Time is running out if you want to see Saturn in the northern hemisphere as it’s slowly sinking toward the Sun. For those in the United Kingdom, it can be seen in the darkening evening twilight, low over the south-western horizon. The planet sticks around for about three hours after sunset but those in North America will see it for another hour.
The truly lucky ones are those in the southern hemisphere where they are still within their winter months. The planet is nearly overhead (indicated by the Z in the image above) at around 9:00 p.m. and is therefore very well-placed for observation. Even though binoculars an oval shape, caused by its rings, can be seen but through a small telescope the view can be spectacular.
Images courtesy of Mobile Observatory.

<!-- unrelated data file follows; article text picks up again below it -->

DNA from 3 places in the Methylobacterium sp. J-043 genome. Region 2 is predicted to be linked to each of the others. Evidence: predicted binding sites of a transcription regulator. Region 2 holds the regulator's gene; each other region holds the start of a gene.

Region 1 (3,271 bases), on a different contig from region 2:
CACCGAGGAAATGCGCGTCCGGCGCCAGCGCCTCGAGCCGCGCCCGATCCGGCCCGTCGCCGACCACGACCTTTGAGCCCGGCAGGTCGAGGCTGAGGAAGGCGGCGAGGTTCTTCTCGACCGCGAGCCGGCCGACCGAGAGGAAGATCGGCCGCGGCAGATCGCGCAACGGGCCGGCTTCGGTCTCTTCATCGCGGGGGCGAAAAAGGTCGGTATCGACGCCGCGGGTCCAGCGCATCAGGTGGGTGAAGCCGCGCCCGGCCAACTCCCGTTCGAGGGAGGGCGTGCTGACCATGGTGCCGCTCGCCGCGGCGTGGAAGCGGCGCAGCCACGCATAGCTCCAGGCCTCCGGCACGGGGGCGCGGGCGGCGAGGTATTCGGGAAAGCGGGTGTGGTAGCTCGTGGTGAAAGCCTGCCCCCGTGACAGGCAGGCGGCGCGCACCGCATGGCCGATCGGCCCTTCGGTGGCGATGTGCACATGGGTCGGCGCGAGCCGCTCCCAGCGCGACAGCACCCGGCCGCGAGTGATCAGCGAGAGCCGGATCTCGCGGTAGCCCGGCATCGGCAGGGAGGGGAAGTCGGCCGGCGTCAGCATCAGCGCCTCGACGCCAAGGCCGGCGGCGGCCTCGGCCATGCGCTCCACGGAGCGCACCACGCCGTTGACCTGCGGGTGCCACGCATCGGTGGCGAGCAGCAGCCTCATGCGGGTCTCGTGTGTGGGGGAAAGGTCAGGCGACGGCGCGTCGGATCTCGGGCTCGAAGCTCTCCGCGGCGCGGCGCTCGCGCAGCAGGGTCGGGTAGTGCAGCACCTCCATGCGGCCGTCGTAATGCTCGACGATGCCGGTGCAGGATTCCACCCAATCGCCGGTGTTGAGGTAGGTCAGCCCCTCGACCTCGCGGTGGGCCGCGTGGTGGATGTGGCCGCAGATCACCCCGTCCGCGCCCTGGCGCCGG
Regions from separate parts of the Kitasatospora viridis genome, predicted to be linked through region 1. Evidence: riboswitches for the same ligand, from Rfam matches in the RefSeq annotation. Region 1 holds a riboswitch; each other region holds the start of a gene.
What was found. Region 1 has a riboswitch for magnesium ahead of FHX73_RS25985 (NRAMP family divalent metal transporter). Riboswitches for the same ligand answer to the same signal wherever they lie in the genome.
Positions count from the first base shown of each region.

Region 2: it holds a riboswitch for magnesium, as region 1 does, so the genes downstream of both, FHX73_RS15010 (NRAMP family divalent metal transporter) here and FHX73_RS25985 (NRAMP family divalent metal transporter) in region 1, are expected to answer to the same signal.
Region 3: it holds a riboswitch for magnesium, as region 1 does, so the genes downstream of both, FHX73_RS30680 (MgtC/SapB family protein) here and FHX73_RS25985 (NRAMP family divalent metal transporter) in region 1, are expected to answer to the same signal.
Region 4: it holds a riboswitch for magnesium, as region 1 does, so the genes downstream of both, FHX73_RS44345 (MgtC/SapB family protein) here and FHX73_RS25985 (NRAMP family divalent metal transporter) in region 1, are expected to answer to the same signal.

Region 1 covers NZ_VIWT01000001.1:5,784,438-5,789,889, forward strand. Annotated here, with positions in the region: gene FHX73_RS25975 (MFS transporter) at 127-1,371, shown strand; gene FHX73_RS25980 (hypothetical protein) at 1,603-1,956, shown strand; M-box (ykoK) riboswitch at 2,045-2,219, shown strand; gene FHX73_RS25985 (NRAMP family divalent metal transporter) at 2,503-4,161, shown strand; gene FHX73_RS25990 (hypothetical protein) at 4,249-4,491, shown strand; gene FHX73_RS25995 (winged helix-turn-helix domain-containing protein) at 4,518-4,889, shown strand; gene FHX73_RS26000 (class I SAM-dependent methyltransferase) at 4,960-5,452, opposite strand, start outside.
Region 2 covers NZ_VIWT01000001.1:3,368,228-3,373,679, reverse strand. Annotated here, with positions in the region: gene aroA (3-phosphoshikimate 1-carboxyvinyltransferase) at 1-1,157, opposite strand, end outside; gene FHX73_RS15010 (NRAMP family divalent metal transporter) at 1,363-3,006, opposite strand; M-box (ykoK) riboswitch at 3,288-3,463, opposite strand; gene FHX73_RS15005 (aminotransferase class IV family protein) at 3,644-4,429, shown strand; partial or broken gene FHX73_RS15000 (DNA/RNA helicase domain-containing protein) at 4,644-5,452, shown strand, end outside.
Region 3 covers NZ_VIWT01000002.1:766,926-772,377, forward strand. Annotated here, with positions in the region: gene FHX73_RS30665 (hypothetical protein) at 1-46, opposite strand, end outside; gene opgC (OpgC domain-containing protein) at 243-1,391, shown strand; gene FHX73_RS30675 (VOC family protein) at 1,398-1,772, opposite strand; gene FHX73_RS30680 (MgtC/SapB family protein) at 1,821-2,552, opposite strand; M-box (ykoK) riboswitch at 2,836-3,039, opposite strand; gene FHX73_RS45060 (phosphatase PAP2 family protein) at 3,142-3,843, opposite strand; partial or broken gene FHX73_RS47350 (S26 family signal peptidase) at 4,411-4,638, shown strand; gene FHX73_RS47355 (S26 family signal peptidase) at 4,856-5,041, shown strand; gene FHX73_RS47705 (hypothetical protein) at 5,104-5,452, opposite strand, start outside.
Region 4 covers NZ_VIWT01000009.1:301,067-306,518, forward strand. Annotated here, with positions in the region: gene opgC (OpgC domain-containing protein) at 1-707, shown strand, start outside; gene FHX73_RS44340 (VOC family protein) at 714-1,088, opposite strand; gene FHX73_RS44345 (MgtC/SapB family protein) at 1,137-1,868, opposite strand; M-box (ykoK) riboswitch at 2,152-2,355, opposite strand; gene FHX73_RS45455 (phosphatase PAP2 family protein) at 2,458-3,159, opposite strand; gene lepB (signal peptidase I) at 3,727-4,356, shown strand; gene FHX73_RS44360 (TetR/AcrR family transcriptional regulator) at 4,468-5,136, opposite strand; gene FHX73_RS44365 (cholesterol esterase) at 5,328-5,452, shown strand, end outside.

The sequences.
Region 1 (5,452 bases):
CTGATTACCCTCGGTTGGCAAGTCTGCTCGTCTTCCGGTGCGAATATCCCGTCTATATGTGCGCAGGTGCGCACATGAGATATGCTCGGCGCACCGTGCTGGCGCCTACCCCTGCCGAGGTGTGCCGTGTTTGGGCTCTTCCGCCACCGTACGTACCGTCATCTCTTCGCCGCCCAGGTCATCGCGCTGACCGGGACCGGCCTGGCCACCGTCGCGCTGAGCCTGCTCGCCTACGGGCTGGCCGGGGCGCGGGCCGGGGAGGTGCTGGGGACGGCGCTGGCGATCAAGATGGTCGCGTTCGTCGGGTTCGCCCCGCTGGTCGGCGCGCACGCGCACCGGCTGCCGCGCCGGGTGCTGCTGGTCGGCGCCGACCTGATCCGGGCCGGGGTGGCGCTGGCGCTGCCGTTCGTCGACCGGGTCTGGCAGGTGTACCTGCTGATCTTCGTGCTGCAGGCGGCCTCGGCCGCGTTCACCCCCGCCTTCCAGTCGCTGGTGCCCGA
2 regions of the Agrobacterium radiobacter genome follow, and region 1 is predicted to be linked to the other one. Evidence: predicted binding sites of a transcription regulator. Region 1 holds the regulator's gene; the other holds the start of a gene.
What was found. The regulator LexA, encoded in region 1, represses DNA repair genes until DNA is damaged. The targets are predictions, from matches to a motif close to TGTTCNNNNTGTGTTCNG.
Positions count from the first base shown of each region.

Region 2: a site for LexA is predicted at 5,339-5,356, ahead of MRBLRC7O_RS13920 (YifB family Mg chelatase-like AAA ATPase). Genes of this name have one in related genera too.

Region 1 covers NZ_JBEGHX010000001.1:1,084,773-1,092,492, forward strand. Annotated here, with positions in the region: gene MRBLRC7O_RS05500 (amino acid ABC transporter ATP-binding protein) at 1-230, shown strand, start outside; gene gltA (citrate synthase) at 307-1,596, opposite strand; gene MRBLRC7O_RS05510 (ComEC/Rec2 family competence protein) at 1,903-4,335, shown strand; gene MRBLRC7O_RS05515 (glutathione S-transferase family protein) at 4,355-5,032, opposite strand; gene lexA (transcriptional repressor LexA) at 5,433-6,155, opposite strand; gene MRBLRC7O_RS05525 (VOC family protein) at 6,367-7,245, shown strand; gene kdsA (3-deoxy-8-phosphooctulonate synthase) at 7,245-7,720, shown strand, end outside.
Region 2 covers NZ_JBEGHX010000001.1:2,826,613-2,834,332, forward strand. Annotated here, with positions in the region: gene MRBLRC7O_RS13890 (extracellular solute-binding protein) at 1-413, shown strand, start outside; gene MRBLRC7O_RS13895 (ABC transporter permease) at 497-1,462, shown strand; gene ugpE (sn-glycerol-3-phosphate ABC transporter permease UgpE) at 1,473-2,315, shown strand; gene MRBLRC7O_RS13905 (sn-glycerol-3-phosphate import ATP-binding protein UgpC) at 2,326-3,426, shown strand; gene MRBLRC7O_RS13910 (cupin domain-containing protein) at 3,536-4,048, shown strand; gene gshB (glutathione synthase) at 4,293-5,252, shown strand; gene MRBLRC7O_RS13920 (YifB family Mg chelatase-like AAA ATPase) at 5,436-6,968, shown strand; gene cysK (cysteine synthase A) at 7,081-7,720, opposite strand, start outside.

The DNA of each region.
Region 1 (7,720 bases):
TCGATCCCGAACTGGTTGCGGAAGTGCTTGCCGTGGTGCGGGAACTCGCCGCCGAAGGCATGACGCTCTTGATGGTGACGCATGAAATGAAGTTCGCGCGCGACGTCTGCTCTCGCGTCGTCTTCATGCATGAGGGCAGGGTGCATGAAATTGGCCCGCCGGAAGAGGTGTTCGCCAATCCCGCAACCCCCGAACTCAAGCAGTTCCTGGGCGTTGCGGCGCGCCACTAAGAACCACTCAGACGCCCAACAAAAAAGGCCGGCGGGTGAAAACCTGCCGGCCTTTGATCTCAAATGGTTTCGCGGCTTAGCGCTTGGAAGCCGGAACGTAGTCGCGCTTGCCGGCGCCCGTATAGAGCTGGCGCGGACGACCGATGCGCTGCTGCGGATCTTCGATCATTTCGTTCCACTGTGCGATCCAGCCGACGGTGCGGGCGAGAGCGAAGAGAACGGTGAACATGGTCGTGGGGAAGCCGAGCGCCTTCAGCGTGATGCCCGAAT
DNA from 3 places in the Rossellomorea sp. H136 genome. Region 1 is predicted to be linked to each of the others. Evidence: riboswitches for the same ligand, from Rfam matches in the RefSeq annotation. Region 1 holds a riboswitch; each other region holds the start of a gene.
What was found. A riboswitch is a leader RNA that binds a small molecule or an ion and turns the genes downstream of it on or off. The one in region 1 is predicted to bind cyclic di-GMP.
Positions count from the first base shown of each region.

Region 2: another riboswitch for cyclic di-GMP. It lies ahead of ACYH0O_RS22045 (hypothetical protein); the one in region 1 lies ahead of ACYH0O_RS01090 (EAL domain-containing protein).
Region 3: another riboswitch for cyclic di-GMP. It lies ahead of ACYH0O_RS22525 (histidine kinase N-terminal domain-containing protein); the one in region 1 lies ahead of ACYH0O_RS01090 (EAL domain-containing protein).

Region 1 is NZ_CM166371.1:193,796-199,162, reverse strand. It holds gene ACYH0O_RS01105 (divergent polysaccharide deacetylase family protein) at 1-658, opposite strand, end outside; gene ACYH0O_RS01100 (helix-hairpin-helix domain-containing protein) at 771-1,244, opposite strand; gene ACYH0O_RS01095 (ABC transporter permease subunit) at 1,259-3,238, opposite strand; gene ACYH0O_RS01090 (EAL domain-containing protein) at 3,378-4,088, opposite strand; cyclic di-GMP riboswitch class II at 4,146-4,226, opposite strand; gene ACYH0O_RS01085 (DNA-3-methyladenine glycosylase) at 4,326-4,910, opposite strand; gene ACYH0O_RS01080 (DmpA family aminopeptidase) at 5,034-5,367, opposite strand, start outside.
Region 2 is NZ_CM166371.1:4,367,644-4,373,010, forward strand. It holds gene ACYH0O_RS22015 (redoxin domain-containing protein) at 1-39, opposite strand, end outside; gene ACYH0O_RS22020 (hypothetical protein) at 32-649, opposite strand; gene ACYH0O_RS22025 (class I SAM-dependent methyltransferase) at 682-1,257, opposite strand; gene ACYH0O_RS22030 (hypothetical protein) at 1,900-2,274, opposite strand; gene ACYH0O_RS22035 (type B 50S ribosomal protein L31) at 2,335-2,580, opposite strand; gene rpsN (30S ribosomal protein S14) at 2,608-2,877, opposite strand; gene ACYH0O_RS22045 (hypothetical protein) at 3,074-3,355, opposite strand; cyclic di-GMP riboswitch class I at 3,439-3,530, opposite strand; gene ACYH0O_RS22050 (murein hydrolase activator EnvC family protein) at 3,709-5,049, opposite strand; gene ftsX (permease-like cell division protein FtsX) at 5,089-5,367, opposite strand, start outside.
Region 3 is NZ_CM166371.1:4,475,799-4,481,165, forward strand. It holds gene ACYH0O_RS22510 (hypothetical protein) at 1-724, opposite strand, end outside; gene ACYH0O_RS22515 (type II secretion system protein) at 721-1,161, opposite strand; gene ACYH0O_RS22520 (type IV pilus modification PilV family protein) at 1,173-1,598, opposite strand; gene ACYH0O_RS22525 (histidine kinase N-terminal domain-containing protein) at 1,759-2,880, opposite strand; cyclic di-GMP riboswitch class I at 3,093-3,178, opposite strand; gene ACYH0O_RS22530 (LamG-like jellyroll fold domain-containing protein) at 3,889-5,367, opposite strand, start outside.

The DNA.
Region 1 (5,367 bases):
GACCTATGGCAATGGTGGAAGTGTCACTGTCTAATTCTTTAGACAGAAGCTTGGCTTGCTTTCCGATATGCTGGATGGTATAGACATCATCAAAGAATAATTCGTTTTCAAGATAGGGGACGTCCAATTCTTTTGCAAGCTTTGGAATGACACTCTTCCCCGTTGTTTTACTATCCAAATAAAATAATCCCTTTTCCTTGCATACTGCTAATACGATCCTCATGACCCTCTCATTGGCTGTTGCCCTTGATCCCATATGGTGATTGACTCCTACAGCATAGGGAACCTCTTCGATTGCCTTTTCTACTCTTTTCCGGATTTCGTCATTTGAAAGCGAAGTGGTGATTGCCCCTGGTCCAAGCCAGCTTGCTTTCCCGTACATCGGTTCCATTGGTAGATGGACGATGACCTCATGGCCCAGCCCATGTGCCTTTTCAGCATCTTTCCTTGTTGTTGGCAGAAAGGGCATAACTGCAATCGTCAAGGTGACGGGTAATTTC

14:53 UT – New Moon. (Leo, not visible.)
18:20 UT – The just-past new Moon passes Venus. (Venus: 1% illuminated, magnitude -3.9, diameter 57.8”. Leo, not visible.)
Events in bold involve objects and/or events that are visible with the naked eye.
All times are in Universal Time (UTC). To convert the time to your timezone, click here.
2015: An Astronomical Year
|2016: An Astronomical Year||2016: The Night Sky Sights||The Astronomical Almanac (2015-2019)||The Amateur Astronomer’s Notebook (Pocket Edition)|
(Kindle & Paperback)
|(Kindle & Paperback)||(Kindle & Paperback)||(Kindle & Paperback)||
|Amazon – US||Amazon – US||Amazon – US||Amazon – US|
|Amazon – UK||Amazon – UK||Amazon – UK||Amazon – UK|
Details of all available books across the world can be found here or by visiting the author’s page on Amazon. If you have any comments or questions, please feel free to contact me at astronomywriter “at” gmail.com